Over the past eight decades, Disney has made a pretty solid business out of churning out their animated films. No big surprise there, right? However, over the past several years, they’ve started taking advantage of the considerable visual effects tech that is currently at the industry’s disposal, using it to bring these animated classics to life. Things got off with a bit of a rocky start with titles like Alice in Wonderland and Maleficent. While both of those films were financial successes, they left a lot to be desired on the quality front.
Luckily for us, that wasn’t all Disney had to offer. Other films like Cinderella and The Jungle Book were not only financial hits, but they also managed to hit perfectly with critics and moviegoing audiences. They not only recaptured the essence of their animated counterparts, but they managed to add whole new dynamics that couldn’t have been achieved at the time. But what truly are the keys to making these films work?
“Well, I think it’s interesting. I can’t speak for the others. Jungle Book was just such a marvel. It was incredible. I think it’s along the same lines, although this is obviously more human, it’s that thing as soon as you, it’s not just modernizing, as soon as you translate it into a live-action medium then it’s real people. So, the behavior has to be real. And also for this movie there was a real challenge in tone. You had to have a movie where you could have something as sweet and poetic as Kevin Kline as Maurice and something as broad as Josh Gad as Lefou and make sure that they were all appearing in the same movie.”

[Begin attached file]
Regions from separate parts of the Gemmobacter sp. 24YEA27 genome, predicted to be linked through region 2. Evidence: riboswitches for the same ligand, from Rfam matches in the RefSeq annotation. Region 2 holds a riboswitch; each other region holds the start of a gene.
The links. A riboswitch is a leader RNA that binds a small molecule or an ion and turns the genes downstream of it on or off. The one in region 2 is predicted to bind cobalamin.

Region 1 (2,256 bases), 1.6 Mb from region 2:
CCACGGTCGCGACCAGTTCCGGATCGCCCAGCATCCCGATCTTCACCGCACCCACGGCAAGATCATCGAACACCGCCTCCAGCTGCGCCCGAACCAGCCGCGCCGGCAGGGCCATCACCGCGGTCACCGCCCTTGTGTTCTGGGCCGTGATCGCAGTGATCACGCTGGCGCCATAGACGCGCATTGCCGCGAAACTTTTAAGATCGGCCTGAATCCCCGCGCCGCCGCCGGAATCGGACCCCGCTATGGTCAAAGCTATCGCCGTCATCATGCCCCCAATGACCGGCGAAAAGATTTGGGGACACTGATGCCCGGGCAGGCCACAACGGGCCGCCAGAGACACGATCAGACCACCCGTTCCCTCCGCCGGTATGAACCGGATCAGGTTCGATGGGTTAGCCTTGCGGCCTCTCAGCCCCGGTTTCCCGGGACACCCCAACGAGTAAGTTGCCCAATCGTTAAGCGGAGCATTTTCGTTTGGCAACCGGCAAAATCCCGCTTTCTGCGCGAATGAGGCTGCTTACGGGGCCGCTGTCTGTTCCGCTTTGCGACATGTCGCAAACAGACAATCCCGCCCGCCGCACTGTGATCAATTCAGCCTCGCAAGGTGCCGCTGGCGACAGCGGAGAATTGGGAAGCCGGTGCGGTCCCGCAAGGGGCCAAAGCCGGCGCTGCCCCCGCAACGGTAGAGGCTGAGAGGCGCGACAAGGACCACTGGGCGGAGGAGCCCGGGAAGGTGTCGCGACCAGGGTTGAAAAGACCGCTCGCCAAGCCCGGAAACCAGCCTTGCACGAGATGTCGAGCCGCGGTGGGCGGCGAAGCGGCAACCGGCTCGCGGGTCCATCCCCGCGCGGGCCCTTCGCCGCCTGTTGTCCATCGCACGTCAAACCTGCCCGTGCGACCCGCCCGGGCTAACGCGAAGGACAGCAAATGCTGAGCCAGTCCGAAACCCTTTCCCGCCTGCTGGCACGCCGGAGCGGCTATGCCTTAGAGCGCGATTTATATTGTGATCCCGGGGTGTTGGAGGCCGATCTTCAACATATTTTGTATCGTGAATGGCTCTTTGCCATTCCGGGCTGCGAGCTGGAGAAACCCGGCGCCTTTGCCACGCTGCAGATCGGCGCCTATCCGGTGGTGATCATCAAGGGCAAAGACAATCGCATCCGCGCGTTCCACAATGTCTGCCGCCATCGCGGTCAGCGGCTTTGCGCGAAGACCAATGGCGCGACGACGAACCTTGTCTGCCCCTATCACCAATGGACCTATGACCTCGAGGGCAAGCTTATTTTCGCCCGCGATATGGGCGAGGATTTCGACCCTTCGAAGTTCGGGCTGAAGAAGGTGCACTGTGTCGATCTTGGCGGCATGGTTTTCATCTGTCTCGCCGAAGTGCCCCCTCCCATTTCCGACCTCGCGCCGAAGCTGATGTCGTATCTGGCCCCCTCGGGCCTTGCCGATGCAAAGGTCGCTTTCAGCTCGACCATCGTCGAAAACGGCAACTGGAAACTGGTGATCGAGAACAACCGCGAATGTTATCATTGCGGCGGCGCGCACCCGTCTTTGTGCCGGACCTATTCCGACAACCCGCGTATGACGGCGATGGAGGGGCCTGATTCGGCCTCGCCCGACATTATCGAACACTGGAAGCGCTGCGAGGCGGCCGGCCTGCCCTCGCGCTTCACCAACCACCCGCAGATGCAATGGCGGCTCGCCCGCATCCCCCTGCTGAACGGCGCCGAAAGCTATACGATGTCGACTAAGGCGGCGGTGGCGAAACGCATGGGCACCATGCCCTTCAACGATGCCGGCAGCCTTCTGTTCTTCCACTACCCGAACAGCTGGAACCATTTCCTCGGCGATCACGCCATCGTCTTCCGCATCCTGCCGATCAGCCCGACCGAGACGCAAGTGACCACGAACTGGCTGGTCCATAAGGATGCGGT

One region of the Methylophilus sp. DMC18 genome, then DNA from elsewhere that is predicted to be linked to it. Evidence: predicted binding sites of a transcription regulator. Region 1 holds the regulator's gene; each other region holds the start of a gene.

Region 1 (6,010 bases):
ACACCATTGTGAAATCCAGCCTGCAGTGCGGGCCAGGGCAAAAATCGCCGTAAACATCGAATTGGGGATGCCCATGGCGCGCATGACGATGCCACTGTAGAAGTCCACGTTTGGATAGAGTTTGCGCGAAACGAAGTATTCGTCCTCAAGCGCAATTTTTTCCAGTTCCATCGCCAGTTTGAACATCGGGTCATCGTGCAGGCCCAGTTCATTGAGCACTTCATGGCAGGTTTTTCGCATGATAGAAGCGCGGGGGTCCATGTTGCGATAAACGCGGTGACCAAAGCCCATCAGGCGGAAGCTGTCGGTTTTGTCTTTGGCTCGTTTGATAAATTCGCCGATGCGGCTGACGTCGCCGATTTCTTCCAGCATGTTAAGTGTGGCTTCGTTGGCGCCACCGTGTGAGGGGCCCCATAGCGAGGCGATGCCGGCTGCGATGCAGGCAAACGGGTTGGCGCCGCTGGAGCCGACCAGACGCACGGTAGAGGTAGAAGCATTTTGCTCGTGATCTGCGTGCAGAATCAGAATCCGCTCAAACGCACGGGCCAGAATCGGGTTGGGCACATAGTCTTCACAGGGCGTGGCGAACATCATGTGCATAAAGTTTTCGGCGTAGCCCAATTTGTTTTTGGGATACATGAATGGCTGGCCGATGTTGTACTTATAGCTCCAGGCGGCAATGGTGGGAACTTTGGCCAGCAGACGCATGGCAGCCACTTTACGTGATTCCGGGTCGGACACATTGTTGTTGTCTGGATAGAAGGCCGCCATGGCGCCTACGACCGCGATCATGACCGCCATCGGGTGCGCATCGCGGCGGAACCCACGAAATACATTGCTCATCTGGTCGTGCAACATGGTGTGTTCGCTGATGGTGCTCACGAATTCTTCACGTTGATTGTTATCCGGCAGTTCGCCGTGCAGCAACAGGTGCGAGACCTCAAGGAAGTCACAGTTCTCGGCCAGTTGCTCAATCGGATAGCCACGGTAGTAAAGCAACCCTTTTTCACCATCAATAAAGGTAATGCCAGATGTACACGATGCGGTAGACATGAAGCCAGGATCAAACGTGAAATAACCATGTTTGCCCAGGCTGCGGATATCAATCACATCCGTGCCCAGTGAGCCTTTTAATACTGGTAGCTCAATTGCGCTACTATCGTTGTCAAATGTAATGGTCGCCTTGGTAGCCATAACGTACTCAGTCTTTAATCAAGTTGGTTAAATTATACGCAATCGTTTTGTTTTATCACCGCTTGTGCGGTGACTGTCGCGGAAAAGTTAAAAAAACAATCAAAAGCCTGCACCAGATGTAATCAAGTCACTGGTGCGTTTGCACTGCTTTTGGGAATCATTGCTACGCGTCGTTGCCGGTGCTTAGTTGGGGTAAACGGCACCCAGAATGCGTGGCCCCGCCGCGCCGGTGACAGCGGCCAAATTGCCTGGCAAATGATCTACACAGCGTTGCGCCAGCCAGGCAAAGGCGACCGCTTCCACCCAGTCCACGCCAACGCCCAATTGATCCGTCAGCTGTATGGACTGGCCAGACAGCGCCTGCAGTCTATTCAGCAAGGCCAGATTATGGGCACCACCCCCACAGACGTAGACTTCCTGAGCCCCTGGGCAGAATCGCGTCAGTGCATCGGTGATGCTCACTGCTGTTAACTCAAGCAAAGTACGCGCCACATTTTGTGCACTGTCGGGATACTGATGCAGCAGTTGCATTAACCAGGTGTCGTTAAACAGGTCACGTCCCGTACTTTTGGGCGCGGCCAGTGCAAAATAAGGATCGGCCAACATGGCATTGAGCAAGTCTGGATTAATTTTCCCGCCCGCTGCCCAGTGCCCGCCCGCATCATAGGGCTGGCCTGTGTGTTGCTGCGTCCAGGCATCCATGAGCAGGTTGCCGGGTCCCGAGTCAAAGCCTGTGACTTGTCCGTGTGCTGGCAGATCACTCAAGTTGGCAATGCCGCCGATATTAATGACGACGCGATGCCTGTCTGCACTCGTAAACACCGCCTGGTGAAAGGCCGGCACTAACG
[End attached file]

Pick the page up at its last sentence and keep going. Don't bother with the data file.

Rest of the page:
While animated films have just as much an ability to humanize their characters as live-action, Condon does bring up a great point. Whether we like it or not, there is less of a degree of separation audiences will have with a live-action film. These characters in live-action are one step closer to the real life in which they live, so they may subconsciously sort of expect them to behave in a more realistic fashion. Even if you do have more goofy aspects of the movie like with Gaston and Lefou, it does have to be reined in just enough to be consistent with everything else around them.
What do you think of the job Disney has done so far? Have they done well to uphold the legacy set by their animated films? Let us know your thoughts down below!
Beauty and the Beast hits theaters tonight!
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SOURCE: Screen Rant